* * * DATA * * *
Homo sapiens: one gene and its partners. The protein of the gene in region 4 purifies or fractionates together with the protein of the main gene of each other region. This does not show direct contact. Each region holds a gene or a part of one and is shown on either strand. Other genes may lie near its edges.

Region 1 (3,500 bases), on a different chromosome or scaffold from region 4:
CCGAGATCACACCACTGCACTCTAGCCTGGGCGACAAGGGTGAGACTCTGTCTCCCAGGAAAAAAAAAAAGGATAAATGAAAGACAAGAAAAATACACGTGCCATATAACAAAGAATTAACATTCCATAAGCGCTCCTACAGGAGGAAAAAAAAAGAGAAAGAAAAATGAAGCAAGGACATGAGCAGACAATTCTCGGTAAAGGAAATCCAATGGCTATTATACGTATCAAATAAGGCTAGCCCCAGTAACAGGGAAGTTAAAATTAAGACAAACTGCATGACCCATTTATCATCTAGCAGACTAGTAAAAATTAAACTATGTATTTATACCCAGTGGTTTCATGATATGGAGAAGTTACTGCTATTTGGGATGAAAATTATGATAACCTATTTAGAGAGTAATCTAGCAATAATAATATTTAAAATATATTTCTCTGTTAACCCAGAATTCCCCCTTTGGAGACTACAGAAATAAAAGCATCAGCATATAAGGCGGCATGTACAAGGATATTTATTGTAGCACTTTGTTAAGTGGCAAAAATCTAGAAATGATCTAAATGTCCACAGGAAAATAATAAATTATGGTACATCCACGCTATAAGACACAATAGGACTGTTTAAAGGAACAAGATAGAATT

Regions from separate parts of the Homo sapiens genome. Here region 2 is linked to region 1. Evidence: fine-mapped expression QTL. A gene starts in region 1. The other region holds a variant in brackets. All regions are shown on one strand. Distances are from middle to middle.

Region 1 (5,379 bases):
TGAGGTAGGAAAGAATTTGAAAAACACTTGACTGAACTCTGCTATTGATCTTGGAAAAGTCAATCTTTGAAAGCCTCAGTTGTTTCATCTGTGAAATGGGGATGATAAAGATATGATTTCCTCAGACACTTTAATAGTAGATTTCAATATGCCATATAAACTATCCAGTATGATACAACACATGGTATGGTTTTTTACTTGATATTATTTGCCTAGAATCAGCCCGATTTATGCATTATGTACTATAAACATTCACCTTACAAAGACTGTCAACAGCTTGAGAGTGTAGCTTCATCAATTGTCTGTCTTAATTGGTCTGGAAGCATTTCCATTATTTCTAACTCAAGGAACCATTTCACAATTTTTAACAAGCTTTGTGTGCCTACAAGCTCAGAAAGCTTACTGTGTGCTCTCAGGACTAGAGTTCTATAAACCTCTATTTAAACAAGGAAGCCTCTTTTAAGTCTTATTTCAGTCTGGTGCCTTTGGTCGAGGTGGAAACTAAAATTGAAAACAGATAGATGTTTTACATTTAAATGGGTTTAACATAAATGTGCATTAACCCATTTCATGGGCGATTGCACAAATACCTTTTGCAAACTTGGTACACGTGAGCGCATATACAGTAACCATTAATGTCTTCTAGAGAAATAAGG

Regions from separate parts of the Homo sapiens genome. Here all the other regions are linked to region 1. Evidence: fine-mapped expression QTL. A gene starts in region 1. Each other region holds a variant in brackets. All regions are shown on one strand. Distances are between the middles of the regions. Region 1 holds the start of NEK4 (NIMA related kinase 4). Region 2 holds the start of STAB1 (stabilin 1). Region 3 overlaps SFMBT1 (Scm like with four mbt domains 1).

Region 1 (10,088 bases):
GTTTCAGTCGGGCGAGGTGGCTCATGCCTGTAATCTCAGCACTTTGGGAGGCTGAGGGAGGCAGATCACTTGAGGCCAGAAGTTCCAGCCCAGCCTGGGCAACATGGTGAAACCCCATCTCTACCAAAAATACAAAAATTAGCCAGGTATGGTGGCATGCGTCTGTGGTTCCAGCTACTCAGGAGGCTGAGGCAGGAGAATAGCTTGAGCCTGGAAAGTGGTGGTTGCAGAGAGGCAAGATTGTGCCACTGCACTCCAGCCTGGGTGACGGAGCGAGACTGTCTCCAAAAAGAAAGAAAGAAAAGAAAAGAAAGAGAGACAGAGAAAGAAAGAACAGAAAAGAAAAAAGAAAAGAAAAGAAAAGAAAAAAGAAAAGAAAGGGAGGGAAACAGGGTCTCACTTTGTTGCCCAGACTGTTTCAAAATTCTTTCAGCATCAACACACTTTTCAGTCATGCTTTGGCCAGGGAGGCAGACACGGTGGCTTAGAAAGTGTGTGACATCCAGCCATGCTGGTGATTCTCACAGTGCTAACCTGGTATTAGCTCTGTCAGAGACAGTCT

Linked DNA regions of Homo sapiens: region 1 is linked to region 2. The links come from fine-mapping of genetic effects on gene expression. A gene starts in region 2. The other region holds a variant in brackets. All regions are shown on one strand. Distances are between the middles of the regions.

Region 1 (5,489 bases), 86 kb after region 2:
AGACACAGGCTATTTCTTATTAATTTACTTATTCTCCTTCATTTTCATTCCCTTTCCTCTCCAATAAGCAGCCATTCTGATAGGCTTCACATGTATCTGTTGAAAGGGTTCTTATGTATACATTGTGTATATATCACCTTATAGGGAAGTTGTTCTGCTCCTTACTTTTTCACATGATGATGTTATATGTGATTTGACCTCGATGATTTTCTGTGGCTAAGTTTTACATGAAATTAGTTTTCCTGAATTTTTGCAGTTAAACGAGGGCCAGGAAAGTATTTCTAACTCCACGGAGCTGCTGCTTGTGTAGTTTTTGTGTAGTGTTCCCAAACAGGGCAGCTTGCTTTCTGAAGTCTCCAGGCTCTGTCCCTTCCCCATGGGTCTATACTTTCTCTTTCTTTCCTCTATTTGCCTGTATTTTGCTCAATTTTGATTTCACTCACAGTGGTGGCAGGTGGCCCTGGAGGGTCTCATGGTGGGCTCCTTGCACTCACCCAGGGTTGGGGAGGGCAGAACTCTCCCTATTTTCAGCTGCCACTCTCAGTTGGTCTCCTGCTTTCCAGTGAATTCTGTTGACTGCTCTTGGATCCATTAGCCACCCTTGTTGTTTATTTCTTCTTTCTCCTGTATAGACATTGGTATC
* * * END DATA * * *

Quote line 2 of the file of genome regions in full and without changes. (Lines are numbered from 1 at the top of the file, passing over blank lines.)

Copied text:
Region 1 (3,500 bases), on a different chromosome or scaffold from region 4: